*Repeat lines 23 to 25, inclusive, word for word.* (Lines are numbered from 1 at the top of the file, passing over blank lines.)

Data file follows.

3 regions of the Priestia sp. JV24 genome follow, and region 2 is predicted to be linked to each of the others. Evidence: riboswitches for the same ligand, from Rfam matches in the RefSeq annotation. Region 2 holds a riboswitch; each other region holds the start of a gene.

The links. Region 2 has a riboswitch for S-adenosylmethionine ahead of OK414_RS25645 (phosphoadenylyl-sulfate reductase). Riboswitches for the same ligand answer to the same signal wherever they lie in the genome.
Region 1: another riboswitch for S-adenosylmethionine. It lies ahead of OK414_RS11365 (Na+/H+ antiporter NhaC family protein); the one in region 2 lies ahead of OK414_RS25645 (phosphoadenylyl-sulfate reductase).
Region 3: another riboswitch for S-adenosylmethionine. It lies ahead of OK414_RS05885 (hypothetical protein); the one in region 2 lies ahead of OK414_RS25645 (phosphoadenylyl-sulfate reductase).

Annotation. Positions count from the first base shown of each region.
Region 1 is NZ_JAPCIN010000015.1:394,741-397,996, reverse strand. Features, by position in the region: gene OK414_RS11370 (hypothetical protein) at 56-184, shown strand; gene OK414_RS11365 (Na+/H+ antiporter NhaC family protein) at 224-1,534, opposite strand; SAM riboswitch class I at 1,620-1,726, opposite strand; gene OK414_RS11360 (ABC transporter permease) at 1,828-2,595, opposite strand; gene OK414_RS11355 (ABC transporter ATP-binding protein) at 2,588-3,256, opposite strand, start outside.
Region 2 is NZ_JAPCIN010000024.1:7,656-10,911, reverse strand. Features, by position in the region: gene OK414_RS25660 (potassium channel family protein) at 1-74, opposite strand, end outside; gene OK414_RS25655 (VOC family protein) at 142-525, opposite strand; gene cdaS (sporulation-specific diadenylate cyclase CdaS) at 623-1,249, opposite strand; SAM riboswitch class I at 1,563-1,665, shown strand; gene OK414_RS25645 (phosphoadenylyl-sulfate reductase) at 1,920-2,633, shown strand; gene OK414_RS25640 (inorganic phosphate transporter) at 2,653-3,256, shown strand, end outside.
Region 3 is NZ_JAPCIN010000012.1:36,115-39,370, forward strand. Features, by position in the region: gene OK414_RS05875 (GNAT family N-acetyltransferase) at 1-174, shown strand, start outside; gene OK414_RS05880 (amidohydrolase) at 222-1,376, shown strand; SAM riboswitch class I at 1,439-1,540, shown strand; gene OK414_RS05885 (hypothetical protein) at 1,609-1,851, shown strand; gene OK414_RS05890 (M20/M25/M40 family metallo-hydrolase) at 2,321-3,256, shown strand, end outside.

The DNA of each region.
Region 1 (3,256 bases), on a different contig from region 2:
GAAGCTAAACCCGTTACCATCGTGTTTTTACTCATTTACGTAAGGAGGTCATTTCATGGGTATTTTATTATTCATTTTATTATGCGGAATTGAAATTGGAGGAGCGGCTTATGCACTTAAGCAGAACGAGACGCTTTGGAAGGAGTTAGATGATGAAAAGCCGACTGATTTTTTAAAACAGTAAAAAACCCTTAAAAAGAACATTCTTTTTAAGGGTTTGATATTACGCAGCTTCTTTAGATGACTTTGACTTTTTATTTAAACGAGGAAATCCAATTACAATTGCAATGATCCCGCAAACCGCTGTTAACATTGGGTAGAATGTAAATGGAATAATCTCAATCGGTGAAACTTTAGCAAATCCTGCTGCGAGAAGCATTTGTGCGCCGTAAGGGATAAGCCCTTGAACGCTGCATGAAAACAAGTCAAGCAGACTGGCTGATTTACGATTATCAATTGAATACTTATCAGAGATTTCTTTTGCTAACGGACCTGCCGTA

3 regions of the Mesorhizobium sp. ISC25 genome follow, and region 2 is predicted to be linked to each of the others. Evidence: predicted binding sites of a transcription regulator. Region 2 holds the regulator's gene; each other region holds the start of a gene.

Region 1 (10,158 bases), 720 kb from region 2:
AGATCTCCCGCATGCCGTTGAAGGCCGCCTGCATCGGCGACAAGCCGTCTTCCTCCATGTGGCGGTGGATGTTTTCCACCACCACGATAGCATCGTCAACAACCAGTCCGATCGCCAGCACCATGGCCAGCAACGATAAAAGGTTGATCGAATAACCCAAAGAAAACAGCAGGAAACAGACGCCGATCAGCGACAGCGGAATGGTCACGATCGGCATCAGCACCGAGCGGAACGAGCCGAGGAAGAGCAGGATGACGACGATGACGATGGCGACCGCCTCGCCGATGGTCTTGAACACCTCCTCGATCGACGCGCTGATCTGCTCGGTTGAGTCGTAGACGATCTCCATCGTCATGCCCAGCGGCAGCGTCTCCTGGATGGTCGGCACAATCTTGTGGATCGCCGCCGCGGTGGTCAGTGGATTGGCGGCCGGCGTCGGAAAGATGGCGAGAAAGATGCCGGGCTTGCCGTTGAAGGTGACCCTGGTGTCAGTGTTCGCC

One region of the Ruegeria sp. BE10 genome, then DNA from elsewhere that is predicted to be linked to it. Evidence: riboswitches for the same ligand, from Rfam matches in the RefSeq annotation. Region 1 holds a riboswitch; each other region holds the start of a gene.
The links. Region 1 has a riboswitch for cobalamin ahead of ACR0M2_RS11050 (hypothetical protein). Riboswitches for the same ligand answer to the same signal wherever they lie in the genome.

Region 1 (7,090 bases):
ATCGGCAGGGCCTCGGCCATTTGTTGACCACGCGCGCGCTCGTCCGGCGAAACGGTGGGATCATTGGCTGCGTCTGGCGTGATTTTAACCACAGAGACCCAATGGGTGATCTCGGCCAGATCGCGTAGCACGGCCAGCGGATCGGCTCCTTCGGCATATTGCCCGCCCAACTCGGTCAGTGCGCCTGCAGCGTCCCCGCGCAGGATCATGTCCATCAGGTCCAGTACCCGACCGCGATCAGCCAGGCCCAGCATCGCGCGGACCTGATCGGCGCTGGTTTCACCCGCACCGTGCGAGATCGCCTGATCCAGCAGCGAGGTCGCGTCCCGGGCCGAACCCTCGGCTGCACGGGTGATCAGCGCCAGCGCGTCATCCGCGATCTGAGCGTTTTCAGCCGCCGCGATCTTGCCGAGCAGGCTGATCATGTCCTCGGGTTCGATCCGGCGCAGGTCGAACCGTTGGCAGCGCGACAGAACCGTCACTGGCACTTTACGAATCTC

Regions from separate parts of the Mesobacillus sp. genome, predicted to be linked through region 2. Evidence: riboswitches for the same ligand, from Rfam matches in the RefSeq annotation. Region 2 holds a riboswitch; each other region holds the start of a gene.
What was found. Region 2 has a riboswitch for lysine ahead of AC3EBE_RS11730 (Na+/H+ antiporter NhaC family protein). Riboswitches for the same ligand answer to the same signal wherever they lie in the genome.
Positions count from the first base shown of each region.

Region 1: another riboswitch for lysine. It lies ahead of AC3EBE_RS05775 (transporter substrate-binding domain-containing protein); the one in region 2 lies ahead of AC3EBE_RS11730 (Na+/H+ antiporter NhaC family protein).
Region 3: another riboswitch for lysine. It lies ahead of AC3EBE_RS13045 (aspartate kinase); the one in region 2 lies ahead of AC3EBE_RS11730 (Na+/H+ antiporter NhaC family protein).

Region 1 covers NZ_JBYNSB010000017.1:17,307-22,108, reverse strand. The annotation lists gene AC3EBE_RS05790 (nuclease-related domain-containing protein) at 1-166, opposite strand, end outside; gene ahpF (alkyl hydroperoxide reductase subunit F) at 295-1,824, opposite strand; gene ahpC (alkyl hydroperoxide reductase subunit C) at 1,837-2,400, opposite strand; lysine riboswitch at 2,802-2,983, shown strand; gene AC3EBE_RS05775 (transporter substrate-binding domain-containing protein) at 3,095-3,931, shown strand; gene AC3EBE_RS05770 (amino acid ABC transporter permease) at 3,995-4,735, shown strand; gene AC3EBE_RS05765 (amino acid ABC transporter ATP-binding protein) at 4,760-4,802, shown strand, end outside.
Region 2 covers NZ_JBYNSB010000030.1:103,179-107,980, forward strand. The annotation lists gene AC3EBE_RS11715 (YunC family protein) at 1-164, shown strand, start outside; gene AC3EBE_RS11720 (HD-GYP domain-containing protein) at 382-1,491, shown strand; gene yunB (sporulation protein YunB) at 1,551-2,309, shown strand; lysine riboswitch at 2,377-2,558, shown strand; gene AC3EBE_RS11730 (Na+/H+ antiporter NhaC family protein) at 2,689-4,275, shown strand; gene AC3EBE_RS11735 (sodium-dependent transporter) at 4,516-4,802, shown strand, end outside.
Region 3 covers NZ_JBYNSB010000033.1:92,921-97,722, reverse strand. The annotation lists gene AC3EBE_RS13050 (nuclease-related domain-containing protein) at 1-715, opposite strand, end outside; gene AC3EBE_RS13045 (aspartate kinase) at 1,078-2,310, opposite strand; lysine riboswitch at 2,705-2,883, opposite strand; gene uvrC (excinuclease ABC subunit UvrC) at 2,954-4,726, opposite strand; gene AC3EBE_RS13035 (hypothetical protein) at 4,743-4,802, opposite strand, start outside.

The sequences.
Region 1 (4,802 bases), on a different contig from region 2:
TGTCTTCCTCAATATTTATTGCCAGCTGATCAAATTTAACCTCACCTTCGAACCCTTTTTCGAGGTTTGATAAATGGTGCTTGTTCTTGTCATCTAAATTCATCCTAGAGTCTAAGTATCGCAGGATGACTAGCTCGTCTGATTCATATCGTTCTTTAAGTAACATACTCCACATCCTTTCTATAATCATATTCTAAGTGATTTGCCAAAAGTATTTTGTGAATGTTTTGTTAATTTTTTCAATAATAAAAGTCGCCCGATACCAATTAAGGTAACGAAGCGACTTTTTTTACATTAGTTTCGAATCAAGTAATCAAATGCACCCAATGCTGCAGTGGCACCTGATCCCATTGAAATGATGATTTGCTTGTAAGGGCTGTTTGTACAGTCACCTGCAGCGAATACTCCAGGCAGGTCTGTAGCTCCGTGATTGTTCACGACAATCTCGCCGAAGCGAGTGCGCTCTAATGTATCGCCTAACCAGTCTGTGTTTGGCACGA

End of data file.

Region 3: another riboswitch for lysine. It lies ahead of AC3EBE_RS13045 (aspartate kinase); the one in region 2 lies ahead of AC3EBE_RS11730 (Na+/H+ antiporter NhaC family protein).

Region 1 covers NZ_JBYNSB010000017.1:17,307-22,108, reverse strand. The annotation lists gene AC3EBE_RS05790 (nuclease-related domain-containing protein) at 1-166, opposite strand, end outside; gene ahpF (alkyl hydroperoxide reductase subunit F) at 295-1,824, opposite strand; gene ahpC (alkyl hydroperoxide reductase subunit C) at 1,837-2,400, opposite strand; lysine riboswitch at 2,802-2,983, shown strand; gene AC3EBE_RS05775 (transporter substrate-binding domain-containing protein) at 3,095-3,931, shown strand; gene AC3EBE_RS05770 (amino acid ABC transporter permease) at 3,995-4,735, shown strand; gene AC3EBE_RS05765 (amino acid ABC transporter ATP-binding protein) at 4,760-4,802, shown strand, end outside.
Region 2 covers NZ_JBYNSB010000030.1:103,179-107,980, forward strand. The annotation lists gene AC3EBE_RS11715 (YunC family protein) at 1-164, shown strand, start outside; gene AC3EBE_RS11720 (HD-GYP domain-containing protein) at 382-1,491, shown strand; gene yunB (sporulation protein YunB) at 1,551-2,309, shown strand; lysine riboswitch at 2,377-2,558, shown strand; gene AC3EBE_RS11730 (Na+/H+ antiporter NhaC family protein) at 2,689-4,275, shown strand; gene AC3EBE_RS11735 (sodium-dependent transporter) at 4,516-4,802, shown strand, end outside.